South Africans have long been regarded as a nation of spenders rather than savers, but with interest rates up, wage growth down and the middle classes struggling like never before, now is the time for all that to change.
One of the reasons South Africa is currently facing an unprecedented personal debt crisis is because of the impulsive buying behaviour of consumers. The recent Old Mutual Savings and Investment Monitor found that 80 percent wanted to learn more about how to save. That shows many people know they need to change their ways, they’re just not sure how. With that in mind, we’re here with seven quick-fire changes you can make to keep a little more cash in your wallet in 2018…
- Ban the bottle
Drinking tap water rather than bottled water is a very simple change you can make to save more money. Not only will it have no detrimental impact on your health, but it’ll also help to maintain natural supplies and reduce the amount of plastic waste.
- Drive sensibly
Is the better driver the one who travels as quickly as possible from A to B, or the one who travels smoothly and cheaply? We’d argue it’s the latter. Accelerating and braking lightly requires you to plan ahead and anticipate what other vehicles will do long before they do it. Not only does it require a high level of skill, but it can also knock up to 20 percent off your fuel bill.
- Get rid of the landline
Now that mobiles have truly taken over, do you really that old landline? You could save up to R2000 a year by ditching the landline in favour of your smartphone.
- Buy your groceries online
Buying your groceries in-store is a big mistake, particularly when you’re hungry, as you will often be tempted into buying items you simply don’t need. By doing your shopping online, all those tasty looking treats are a safe distance away so you can keep it strictly business. You’ll also be able to track your expenditure and take items out of your basket if you’re spending too much.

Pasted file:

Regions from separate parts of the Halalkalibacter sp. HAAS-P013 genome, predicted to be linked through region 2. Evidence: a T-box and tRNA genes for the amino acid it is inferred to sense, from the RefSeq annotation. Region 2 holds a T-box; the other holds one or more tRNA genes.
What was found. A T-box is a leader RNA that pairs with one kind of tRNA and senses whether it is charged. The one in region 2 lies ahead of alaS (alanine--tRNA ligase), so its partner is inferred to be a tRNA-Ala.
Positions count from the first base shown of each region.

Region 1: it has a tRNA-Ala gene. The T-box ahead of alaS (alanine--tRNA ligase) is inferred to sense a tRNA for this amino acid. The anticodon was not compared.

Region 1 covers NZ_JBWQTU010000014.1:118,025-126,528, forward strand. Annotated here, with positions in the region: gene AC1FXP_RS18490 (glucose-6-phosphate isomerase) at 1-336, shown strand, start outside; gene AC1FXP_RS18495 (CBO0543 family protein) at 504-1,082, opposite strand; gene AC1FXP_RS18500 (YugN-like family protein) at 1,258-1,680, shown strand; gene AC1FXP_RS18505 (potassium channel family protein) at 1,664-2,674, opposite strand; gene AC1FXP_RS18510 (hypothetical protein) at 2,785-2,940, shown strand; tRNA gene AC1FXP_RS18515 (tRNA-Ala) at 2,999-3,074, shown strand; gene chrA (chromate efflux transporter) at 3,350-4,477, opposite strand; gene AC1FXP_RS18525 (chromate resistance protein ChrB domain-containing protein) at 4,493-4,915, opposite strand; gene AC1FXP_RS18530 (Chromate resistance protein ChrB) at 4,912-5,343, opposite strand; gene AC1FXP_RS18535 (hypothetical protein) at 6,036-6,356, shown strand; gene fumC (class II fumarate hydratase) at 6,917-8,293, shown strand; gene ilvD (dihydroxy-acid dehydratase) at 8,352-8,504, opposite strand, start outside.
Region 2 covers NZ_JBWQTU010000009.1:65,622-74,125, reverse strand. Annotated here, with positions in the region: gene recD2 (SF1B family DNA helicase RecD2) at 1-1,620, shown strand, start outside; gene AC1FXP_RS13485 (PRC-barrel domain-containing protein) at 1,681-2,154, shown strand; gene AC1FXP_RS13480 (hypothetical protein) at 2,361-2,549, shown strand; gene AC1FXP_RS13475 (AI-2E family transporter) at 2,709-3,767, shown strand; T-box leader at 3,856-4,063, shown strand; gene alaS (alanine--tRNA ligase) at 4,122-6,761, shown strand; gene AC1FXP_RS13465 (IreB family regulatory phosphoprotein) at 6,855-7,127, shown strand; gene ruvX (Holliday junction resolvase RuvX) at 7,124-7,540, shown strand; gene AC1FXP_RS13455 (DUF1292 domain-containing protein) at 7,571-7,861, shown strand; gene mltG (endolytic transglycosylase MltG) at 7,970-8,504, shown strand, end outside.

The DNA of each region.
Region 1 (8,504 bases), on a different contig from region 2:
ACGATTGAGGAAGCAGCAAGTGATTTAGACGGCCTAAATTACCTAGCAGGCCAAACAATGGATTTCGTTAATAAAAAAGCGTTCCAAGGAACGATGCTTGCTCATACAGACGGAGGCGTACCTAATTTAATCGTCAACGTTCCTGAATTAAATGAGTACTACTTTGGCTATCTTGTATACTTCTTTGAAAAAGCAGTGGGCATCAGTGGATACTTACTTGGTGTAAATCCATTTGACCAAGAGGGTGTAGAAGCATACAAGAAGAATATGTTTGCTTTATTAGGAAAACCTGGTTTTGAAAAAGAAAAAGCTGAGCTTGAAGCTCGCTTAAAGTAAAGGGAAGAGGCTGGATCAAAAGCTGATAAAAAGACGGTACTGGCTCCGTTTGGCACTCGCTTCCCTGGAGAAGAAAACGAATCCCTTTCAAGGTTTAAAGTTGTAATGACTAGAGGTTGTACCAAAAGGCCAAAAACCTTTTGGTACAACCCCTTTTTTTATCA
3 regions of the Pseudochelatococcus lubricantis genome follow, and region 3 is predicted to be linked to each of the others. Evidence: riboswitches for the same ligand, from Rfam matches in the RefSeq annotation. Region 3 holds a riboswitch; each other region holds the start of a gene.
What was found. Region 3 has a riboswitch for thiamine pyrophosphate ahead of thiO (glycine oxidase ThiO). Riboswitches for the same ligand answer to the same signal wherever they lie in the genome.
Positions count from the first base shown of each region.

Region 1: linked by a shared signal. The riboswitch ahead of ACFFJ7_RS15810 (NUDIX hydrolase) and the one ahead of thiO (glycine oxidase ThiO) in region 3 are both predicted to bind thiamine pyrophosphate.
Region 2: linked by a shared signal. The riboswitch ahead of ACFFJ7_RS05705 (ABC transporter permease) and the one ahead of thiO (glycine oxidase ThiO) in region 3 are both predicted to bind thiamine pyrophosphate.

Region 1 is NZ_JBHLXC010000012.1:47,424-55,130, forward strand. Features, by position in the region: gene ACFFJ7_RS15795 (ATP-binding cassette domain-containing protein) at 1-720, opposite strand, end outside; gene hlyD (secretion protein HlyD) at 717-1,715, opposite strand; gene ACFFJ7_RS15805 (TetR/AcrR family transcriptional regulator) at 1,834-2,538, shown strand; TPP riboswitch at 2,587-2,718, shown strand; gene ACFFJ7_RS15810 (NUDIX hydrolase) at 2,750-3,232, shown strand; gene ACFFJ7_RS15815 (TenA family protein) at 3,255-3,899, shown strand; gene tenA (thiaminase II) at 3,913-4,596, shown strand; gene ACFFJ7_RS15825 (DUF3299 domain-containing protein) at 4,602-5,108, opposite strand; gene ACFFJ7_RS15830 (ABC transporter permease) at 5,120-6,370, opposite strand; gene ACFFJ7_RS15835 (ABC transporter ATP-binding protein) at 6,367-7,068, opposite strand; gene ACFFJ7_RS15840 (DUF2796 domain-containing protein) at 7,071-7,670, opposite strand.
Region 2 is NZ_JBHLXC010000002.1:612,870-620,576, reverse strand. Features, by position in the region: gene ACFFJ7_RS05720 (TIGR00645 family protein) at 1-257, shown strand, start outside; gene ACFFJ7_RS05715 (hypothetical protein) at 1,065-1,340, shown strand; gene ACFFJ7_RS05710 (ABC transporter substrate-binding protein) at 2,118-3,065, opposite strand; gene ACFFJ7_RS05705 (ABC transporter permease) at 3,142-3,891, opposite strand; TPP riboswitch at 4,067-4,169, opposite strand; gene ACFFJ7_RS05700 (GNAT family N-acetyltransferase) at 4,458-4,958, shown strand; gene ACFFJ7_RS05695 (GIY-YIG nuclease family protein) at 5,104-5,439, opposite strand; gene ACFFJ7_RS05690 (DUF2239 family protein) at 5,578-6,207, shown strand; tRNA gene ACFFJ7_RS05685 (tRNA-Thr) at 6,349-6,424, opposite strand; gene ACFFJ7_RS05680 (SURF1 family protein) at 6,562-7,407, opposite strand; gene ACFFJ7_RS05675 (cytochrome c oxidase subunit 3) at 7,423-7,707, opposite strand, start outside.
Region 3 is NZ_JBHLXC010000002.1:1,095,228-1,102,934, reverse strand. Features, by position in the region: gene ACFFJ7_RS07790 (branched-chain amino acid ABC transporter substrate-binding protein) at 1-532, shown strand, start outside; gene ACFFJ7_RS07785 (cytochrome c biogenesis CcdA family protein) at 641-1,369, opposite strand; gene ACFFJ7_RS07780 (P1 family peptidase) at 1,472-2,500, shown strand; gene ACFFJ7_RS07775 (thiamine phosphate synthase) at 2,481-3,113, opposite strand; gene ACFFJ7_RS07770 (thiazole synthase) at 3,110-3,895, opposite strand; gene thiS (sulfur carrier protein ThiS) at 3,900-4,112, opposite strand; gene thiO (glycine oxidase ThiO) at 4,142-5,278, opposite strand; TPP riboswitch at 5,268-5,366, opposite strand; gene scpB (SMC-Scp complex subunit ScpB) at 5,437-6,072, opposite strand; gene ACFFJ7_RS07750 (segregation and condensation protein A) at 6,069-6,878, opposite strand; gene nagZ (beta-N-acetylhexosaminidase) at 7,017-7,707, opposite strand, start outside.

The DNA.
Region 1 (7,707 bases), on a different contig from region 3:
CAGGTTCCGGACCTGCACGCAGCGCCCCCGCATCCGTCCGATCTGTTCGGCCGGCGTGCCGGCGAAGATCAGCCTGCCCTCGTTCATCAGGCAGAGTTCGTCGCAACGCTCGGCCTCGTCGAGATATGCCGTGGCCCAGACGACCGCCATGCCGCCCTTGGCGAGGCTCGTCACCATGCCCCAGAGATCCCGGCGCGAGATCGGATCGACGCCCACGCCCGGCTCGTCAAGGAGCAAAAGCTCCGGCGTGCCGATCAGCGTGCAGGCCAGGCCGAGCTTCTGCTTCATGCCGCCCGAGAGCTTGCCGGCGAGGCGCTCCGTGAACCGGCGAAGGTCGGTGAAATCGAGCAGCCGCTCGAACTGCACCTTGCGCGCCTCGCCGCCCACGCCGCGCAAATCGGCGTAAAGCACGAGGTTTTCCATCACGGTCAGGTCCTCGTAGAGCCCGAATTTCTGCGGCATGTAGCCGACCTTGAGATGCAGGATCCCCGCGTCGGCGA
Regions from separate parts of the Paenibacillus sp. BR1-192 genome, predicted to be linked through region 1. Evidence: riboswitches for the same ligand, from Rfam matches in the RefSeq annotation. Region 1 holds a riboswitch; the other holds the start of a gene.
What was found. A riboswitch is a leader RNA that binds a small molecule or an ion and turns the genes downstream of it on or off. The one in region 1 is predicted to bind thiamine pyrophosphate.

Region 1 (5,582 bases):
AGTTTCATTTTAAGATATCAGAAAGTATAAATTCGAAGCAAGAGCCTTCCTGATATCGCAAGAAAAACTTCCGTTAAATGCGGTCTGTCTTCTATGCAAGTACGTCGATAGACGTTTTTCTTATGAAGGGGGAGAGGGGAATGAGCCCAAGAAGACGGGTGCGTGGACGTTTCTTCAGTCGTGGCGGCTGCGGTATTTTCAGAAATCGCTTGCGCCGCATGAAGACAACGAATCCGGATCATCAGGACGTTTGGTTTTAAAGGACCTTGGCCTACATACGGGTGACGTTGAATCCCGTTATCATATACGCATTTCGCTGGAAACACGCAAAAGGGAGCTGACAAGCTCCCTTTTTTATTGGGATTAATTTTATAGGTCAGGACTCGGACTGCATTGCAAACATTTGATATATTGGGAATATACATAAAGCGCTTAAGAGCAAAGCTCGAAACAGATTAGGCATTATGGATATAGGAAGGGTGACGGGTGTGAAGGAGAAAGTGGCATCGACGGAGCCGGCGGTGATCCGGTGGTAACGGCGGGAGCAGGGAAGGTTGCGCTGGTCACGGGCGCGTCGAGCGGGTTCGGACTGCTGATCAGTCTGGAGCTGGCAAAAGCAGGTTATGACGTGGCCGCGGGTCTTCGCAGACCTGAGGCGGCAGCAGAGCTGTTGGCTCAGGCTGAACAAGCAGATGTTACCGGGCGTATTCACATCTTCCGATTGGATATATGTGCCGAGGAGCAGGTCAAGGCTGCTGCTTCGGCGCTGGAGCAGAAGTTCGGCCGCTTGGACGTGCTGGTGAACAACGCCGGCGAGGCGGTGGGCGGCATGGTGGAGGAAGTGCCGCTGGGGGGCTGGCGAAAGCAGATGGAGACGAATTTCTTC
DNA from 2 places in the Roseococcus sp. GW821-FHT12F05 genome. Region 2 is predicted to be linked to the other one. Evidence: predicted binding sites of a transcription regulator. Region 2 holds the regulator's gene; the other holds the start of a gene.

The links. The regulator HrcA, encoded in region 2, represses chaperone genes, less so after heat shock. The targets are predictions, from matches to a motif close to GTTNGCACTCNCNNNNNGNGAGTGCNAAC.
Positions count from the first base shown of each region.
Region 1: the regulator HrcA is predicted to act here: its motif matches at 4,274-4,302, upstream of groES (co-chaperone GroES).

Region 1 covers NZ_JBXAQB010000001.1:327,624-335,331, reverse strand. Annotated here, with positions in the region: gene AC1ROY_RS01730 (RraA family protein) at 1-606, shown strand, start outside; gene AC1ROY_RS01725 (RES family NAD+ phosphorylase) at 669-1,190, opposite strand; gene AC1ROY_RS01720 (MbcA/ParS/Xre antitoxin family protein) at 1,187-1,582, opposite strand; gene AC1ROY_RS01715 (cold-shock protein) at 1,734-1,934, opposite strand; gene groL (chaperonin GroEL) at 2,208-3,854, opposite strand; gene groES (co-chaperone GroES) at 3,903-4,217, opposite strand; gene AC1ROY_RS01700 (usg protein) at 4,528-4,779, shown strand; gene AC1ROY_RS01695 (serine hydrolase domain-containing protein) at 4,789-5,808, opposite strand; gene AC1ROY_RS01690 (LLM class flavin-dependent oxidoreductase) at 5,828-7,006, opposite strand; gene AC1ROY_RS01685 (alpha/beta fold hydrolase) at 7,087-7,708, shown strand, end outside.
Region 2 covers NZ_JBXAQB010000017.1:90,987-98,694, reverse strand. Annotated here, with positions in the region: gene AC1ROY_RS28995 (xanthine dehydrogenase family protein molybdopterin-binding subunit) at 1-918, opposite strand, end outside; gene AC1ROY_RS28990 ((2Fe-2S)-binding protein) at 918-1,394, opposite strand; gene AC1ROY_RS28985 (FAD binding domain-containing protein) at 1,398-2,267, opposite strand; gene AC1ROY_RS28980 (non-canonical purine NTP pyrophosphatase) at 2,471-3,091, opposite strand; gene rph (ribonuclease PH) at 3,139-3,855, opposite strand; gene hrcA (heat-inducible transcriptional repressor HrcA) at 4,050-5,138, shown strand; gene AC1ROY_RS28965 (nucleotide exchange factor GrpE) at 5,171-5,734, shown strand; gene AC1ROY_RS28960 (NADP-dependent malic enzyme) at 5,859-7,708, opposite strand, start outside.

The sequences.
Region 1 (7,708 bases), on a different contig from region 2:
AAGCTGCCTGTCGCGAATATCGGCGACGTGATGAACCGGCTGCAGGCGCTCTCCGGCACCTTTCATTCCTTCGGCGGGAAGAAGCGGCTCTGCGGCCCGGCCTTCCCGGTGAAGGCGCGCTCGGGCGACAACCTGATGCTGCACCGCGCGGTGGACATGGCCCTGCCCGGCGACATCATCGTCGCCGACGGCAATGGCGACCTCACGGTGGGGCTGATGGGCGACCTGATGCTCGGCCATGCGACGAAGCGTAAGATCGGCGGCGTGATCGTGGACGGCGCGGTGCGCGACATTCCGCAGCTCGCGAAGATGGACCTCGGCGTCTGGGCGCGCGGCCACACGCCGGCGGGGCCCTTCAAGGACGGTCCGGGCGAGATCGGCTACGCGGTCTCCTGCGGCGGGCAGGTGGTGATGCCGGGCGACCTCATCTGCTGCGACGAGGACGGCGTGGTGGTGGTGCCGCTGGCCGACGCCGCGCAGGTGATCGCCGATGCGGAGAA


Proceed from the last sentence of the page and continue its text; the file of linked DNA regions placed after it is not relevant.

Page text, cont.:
- Keep it generic
Another simple change you can make is to shun the brand names in favour of the generic equivalents. In many cases, the quality of the products is just as good, whether it’s food, drink, beauty products or painkillers and medicines.
- Cut out those impulse buys
Impulse buys are the Achilles heel of many South African consumers. Clothes are the most common impulse buy, but statistically, we only wear 20 percent of our clothes 80 percent of the time. That means there are lots of clothes in your wardrobe that you probably never wear. The key is to make a list of the essentials you intend to buy before you hit the shops and to be strict with yourself, even if something catches your eye.
- Make the most of cashback
You can get cashback on just about every purchase you make, whether you’re buying contents insurance or a new outfit. You can then save these funds for a rainy day or put them towards achieving your financial goals.
While we think those are some of the simplest ways to save, there are also many more approaches you can take. Here are some suggestions from the loan provider Wonga SA. We’d love to hear how you get on with your efforts in the comments below.